Kampala Convention
Article 9(2)(h) of the 2009 Kampala Convention imposes an obligation on States Parties to:
Take necessary measures, including the establishment of specialized mechanisms, to trace and reunify families separated during the displacement and otherwise facilitate the re-establishment of family ties. 
African Union Convention for the Protection and Assistance of Internally Displaced Persons in Africa, adopted in Kampala, Uganda, 23 October 2009, Article 9(2)(h).
In Article 7, the Convention prohibits members of armed groups, defined as “dissident armed forces or other organized armed groups that are distinct from the armed forces of the state”, from “separating members of the same family”. 
African Union Convention for the Protection and Assistance of Internally Displaced Persons in Africa, adopted in Kampala, Uganda, 23 October 2009, Article 7(5)(c).
Guiding Principles on Internal Displacement
Principle 17(3) of the 1998 Guiding Principles on Internal Displacement provides:
Families which are separated by displacement should be reunited as quickly as possible. All appropriate steps shall be taken to expedite the reunion of such families, particularly when children are involved. The responsible authorities shall facilitate inquiries made by family members and encourage and cooperate with the work of humanitarian organizations engaged in the task of family reunification. 
Guiding Principles on Internal Displacement, presented to the UN Commission on Human Rights by the Special Representative of the UN Secretary-General on Internally Displaced Persons, UN Doc. E/CN.4/1998/53/Add.2, 11 February 1998, Principle 17(3).
Argentina
Argentina’s Law of War Manual (1969) reproduces Article 49 of the 1949 Geneva Convention IV. 
Argentina, Leyes de Guerra, RC-46-1, Público, II Edición 1969, Ejército Argentino, Edición original aprobado por el Comandante en Jefe del Ejército, 9 May 1967, § 5.008.
Argentina
Argentina’s Law of War Manual (1989) provides: “When there is an evacuation, measures shall be taken to facilitate the return of children to their families.” 
Argentina, Leyes de Guerra, PC-08-01, Público, Edición 1989, Estado Mayor Conjunto de las Fuerzas Armadas, aprobado por Resolución No. 489/89 del Ministerio de Defensa, 23 April 1990, § 4.12.
Brazil
Brazil’s Operations Manual for the Evacuation of Non-Combatants (2007) states:
7.4.1 In case the Ministry of Foreign Affairs does not state who is to be evacuated with priority, the Joint Command shall follow this guidance:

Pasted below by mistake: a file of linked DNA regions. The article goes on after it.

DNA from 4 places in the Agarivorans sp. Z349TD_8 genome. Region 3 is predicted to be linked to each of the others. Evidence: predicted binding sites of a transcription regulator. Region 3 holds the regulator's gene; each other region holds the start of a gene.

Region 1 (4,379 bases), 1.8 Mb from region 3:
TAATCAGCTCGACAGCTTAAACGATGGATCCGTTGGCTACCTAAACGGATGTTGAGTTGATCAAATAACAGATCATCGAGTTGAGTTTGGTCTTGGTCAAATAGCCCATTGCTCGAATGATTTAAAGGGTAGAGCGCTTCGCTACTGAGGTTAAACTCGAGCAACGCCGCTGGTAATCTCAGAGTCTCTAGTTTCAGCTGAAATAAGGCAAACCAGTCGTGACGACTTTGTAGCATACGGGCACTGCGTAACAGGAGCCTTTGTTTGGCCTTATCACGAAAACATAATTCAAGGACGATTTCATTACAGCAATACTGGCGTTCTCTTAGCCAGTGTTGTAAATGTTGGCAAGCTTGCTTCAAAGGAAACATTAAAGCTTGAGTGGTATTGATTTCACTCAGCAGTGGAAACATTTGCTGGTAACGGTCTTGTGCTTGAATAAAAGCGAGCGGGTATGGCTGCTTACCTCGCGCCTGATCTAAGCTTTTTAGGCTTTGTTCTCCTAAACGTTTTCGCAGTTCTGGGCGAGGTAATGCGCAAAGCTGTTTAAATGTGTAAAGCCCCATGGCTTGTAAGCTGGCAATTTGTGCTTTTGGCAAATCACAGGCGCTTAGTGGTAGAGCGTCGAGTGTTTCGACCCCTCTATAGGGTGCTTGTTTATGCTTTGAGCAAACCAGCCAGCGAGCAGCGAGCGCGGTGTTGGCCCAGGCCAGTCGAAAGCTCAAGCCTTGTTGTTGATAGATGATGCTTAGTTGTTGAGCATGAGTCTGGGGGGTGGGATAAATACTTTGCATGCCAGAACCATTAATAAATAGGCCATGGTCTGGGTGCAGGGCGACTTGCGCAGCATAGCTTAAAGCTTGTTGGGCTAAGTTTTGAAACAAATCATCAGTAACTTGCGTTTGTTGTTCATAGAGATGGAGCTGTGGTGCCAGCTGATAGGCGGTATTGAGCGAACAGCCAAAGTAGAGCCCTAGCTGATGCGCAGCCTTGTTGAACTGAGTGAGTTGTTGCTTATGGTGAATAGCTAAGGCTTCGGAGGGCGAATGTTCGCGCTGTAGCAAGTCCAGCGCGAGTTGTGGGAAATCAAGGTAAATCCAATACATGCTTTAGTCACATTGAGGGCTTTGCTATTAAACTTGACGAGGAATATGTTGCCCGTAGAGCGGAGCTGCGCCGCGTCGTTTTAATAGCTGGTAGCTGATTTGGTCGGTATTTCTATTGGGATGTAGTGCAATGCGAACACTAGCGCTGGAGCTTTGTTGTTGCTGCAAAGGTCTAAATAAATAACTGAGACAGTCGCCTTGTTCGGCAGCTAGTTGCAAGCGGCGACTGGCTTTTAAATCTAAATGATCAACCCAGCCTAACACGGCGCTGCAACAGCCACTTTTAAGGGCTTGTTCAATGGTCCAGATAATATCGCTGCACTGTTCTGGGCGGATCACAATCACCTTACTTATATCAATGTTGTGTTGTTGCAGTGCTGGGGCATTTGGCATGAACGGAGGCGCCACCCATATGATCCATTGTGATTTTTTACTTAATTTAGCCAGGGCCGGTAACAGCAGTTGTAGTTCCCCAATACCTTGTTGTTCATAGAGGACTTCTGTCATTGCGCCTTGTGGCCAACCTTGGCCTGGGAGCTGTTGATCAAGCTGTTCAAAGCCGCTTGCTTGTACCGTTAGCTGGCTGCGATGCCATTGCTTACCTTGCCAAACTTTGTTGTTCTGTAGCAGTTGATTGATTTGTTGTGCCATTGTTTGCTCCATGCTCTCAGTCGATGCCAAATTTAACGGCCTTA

b) the table below sets out who shall be evacuated with priority.
Categories
I - Brazilian citizens.
II - Non-Brazilians who are close relatives of Brazilian citizens.
7.4.3 Rules of Procedure
The following rules of procedure shall be observed in Non-Combatant Evacuation Operation:
(i) persons who have high priority [to be evacuated] may choose to be reclassified into a lower priority in order not to be separated from their family. In case a person has to be evacuated for medical reasons, the whole family shall be evacuated together with him or her.
7.5 Support on Arrival in Brazilian Territory
7.5.1 The safe place of destination is the place designated by the Ministry of Foreign Affairs where the evacuated persons shall be taken by the end of the Non-Combatant Evacuation. It shall preferably be situated in Brazil … The reception in Brazil of the evacuated persons requires that some support activities are undertaken, such as:
f) public relation tasks, in particular … the liaison with evacuated persons’ relatives and close friends. 
Brazil, Manual de Operações de Evacuação de Não-Combatentes, Ministério da Defesa, Estado-Maior de Defesa, MD33-M-08, Ordinance No. 1351/EMD/MD of 11 October 2007, published in Diário Oficial da União, No. 198, 15 October 2007, §§ 7.4.1(b), 7.4.3(i), 7.5 and 7.5.1(f).
The Operations Manual also states:
1.2.1 Non-Combatant Evacuation Operations are conducted by the Ministry of Defence, upon request by the Ministry of Foreign Affairs, for the evacuation of non-combatants whose lives are in danger, from their host country to a safe place of destination …
3.4.1 Non-Combatant Evacuation Operations … may be triggered by sudden changes in the government of the host country, changes in its political or military orientation with regard to Brazil, or hostile threats to Brazilian citizens by internal or external forces in that country.